Analyzing halakhic texts provides insights into the past and present regulation of sexuality under Halakhah. This Article argues that halakhic conceptions of sexuality in Jewish texts, which promote the expression of heterosexual desire through marriage, form the basis of modem strategic readings of sacred texts that disenfranchise women in the process of divorce and reject homosexuality as a permissible sexual identity. Located in the family, where struggles between authority and the expression of sexuality commonly occur, these two issues illustrate how changes in American social norms may, or should, affect the interpretations and implementation of Halakhah by the rabbinical authorities of the modem Jewish movements.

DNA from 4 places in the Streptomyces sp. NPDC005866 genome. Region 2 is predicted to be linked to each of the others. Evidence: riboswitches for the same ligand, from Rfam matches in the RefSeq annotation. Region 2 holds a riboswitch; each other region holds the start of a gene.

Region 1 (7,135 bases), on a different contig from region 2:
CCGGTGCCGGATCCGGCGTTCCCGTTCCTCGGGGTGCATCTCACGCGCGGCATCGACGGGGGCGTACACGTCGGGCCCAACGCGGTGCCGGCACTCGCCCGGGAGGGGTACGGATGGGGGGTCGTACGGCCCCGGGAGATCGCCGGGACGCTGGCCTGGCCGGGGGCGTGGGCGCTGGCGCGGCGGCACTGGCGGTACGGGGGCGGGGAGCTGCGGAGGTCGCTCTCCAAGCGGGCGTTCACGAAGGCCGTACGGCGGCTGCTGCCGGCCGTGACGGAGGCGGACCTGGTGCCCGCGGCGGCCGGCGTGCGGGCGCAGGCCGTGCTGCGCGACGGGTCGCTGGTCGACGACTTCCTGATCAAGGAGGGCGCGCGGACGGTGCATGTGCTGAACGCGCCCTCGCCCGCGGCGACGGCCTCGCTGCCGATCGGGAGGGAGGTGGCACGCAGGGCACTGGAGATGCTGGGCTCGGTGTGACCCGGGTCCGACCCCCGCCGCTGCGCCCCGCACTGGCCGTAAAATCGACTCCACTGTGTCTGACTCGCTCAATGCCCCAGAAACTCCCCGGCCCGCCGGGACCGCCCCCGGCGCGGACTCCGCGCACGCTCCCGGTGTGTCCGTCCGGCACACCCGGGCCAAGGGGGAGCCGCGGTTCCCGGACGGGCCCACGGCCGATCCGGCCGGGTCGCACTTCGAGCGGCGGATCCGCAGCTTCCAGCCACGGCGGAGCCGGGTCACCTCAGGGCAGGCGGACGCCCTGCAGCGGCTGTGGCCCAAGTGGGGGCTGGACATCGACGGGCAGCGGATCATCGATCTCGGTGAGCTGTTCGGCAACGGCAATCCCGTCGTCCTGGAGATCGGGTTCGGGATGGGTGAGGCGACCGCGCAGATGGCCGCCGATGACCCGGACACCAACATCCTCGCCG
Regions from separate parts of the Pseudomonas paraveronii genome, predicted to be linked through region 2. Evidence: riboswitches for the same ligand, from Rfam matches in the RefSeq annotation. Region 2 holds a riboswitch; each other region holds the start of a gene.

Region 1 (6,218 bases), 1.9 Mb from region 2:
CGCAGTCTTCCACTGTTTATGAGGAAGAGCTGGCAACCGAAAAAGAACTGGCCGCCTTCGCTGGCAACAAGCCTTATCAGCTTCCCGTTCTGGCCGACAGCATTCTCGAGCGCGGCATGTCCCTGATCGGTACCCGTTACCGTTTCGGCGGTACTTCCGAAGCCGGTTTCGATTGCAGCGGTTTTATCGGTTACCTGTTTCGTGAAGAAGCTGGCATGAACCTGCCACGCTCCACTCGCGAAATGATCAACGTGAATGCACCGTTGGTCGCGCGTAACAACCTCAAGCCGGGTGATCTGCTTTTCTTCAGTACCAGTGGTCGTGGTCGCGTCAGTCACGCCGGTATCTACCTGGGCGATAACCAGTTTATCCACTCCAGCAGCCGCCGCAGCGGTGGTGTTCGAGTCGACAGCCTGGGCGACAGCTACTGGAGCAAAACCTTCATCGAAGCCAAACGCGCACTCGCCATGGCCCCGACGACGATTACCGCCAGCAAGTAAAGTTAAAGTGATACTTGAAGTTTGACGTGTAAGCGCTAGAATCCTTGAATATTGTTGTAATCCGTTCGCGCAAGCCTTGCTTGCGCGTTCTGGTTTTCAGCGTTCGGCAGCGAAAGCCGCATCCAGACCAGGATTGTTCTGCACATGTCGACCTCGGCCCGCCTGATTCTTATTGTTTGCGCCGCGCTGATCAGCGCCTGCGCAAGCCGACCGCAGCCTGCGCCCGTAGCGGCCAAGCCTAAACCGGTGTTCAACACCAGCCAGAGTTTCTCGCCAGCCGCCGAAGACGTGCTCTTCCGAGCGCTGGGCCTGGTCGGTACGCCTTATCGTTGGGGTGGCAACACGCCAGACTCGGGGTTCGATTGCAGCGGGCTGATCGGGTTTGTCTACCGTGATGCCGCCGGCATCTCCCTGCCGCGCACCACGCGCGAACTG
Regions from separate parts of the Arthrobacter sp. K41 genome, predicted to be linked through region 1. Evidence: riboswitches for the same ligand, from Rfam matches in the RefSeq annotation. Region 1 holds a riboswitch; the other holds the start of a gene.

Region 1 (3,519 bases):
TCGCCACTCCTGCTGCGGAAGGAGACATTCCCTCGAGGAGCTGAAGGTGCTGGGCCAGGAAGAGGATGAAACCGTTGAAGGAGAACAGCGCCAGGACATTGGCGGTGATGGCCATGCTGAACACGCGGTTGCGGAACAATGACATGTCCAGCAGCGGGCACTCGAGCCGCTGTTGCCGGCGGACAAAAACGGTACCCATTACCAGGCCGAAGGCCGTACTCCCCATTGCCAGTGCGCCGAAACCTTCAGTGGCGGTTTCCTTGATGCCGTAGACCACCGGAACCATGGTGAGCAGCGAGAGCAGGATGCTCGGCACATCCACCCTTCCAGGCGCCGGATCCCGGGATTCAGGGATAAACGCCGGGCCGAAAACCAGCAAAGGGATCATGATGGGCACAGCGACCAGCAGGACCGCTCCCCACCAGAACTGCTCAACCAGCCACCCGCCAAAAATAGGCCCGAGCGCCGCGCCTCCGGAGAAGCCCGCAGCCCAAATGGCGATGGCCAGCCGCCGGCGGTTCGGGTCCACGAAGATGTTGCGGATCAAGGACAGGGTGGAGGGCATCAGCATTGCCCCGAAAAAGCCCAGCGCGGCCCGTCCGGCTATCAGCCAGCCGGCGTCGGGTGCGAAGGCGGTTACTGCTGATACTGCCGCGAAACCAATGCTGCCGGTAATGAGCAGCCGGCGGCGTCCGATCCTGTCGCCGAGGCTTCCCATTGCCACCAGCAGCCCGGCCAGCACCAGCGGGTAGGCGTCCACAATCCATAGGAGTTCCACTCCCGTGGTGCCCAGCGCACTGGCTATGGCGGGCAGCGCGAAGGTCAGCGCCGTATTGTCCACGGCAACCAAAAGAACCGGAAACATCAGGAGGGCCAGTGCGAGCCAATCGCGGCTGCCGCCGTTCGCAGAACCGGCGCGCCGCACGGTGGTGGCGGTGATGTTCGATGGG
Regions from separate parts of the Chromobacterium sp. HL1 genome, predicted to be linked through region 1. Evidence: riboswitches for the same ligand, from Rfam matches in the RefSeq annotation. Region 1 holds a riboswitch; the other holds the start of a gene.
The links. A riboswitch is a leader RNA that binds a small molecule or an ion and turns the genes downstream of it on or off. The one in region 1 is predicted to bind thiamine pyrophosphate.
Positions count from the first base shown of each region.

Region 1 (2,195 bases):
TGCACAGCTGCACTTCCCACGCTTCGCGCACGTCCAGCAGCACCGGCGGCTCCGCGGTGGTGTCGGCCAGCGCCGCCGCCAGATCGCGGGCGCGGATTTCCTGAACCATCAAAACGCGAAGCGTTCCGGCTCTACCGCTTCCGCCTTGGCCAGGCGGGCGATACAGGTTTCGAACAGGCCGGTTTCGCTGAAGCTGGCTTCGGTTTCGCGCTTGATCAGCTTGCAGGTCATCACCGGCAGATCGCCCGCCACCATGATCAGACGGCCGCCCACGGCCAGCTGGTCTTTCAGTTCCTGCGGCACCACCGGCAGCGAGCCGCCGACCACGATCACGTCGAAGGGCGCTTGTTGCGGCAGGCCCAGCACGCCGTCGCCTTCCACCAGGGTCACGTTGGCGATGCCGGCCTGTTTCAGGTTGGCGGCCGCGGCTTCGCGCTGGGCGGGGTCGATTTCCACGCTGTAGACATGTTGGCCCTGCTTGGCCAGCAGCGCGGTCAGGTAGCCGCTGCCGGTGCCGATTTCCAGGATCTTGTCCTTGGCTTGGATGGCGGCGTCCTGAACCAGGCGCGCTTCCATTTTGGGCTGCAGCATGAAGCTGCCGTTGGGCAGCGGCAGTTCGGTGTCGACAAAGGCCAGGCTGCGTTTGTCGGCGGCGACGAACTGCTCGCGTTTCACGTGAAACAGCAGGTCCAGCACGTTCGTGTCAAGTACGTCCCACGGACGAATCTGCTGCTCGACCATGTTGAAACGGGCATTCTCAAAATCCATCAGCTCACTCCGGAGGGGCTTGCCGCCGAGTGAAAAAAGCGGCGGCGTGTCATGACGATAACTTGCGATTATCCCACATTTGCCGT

Because Orthodox, Reform, Conservative, and Reconstructionist Judaism each approach Jewish texts and traditions differently, however, their decisions are tempered by their varying theological assumptions about the divine authority of sacred works. Nonetheless, each movement’s approach to sexuality has practical effects on the lives of American Jews who follow Halakhah. Consequently, Part II analyzes halakhic texts from past and present rabbinical perspectives that exemplify the laws regulating sexuality, focusing on the rabbinic preference for heterosexual desire as properly expressed in marriage. This Article examines the underlying